When Your Lease Charges You For Luggage
I am writing this newsletter while on a flight to Minneapolis and remain astounded that airlines charge for luggage. It is as if you ordered a sandwich and got charged extra for the bread. And let’s not forget about the additional cost for in-flight meals, earphones, seats with legroom, oxygen, etc.
Ahem, I suppose attorneys in glass houses should be careful, since most law firms charge liberally for “disbursements”, such as telephone, faxes and copying. (Free self-promoting plug: to avoid this moral turpitude and because we are such exceptionally nice guys, Mintz & Gold only charges for actual out-of-pocket third-party disbursements with no mark-up).
As one might expect, leases also often “nickel and dime” tenants for all kinds of services, bringing to mind that rapacious landlord/innkeeper, the “Master of the House” from Les Miserables (“everybody loves a landlord… but nothing gets you nothing, everything has got a little price”…).
Many leases create a little monopoly and require that tenants use landlords for certain necessary services which could be more economically handled outside of the lease, such as changing light bulbs and cleaning. These charges have become accepted practice (other than in larger leases) and tenants primarily focus on requiring market pricing.
Some landlords also charge an “administrative fee, on top of the already overpriced monopoly service.
Recently, one of our favorite clients came to us because their landlord was charging a 15% administrative charge even though no provision of the lease allowed such fee. But when confronted with the lease terms, the landlord’s response was that the fee was part of their “customary practice”, implicit and not specifically prohibited by the lease. I realize that it is election season, but can everyone just start making things up?
The real irony is that although this tenant would certainly win on this point in court, and the supervisory fees over a ten year lease would be unreasonably high and improper (probably around $25,000 or $30,000), it may not be enough to justify the cost of litigation. And being in technical “default” could lead to a landlord claim that the tenant is not entitled to certain future benefits, such as a reduction in the security deposit or exercise of expansion or extension rights (not to mention being subject to accumulating late charges and interest). If not resolved, the accumulated charges could also be pulled out of the security deposit at the end of the term.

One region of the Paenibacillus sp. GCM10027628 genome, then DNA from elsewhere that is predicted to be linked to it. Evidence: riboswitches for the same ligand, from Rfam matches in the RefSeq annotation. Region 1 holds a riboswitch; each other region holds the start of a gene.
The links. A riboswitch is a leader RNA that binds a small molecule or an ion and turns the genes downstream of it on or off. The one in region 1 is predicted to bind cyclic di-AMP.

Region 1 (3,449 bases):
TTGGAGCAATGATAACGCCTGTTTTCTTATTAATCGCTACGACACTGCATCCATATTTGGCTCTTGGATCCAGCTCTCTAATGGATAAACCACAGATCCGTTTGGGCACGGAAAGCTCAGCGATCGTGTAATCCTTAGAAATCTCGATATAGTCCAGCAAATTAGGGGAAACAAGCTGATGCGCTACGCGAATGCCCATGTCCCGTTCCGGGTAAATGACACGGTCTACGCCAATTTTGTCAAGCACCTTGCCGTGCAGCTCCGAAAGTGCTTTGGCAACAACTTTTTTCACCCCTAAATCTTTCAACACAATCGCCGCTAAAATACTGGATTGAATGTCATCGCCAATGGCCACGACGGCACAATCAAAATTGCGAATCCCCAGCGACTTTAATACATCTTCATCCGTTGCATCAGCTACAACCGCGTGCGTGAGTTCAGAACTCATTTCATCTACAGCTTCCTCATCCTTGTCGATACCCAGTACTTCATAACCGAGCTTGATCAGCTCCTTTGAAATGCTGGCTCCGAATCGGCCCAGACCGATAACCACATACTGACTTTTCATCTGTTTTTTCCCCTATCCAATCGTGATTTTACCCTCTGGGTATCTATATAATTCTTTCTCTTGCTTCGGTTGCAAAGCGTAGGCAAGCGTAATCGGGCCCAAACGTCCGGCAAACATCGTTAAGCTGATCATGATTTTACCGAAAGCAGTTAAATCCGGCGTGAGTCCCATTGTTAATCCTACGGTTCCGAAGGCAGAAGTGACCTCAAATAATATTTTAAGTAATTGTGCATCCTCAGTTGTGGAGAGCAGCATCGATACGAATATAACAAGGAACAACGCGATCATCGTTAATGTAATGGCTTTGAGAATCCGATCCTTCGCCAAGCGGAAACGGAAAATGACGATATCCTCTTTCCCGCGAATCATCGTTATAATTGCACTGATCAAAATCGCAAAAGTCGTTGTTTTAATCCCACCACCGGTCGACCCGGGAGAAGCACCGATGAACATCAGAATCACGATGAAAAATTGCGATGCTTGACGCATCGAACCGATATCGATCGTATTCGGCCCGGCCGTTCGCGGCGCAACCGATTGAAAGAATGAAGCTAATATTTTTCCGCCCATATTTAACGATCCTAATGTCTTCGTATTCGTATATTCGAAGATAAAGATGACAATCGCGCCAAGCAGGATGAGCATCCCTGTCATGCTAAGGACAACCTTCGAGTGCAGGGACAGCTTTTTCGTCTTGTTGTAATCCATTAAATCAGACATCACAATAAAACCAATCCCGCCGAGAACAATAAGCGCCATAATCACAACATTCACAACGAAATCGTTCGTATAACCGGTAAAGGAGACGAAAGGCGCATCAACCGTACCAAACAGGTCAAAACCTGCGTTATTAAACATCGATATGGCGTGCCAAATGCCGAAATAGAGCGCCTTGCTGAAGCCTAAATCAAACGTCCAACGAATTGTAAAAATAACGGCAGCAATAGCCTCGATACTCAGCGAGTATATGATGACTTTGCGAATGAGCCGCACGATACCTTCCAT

So what can a tenant do when confronted with improper fees or charges where the cost-benefit analysis does not make litigation a reasonable alternative?
We suggest the following six approaches:
- To the extent possible, specify the particular prohibition in the lease. It is not possible to think of and set out each possible landlord transgression. We all know thou shalt not kill, but it does not necessarily belong in your escalation provision. But do your best to be as specific as possible to avoid any wiggle room.
- Strongly resist attempts by ownership to charge fees outside the boundary of the lease terms. Refusal to pay such administrative fees and letters in protest from tenant executives and counsel can be effective in forcing the landlord to back down.
Litigation will require a cost-benefit analysis, but may be worth pursuing, or at least commencing in the hope of reaching a settlement (it is amazing sometimes how being served with papers can jolt parties into being reasonable). One caveat: if you are a law firm tenant, it will likely not cost you too much to commence and even pursue litigation and the landlord will know this and may be less inclined to go down this road.
- Consider timing when you escalate the dispute. You should always record your displeasure up front, but you may wish to pay under protest until particular important milestones have passed. For example, if your security deposit will be reduced after the third lease year, you may want to wait until the reduction is in place. This only delays the inevitable conflict, but should be part of your calculations.
- Include prevailing party attorney fee provisions under your lease. These can be hard to obtain, but the requirement that the landlord pay your attorneys’ fees if you are successful in litigating a dispute will tilt the cost-benefit analysis in your favor and may make a prudent landlord pull back once aware of your strong resistance.
- Include mediation or expedited arbitration/dispute resolution mechanisms in your lease. An objective third-party’s input might show the landlord the unreasonableness of its position and a relatively quick and inexpensive option might alter your cost-benefit analysis.
- Be open to compromises that could benefit both parties. Despite the fun we poke at them, most landlords are not inherently evil. Sometimes these situations arise for no more sinister reason than that the landlord and/or its managing agent does customarily charge an administrative fee and nobody bothered to review the lease terms (or maybe they were just seeing if they could get you to pay for that headset).
Mutually beneficial outcomes can arise in these situations. For example, you might be satisfied with a waiver of accumulated fees and charges to date, a reduction in the amount of the fee charged going forward and/or a reduction of the instances in which the fee would be invoked (i.e., allowing different vendors to perform certain maintenance functions – avoiding the need to pay $500 to change a light bulb might alone put you ahead).
Well, Mintz & Gold has turned off the fasten seat belt sign and you are now free to roam about our newsletter. Keep the suggestions above in mind if your landlord attempts to charge improper administrative fees and you can avoid some turbulence in your lease.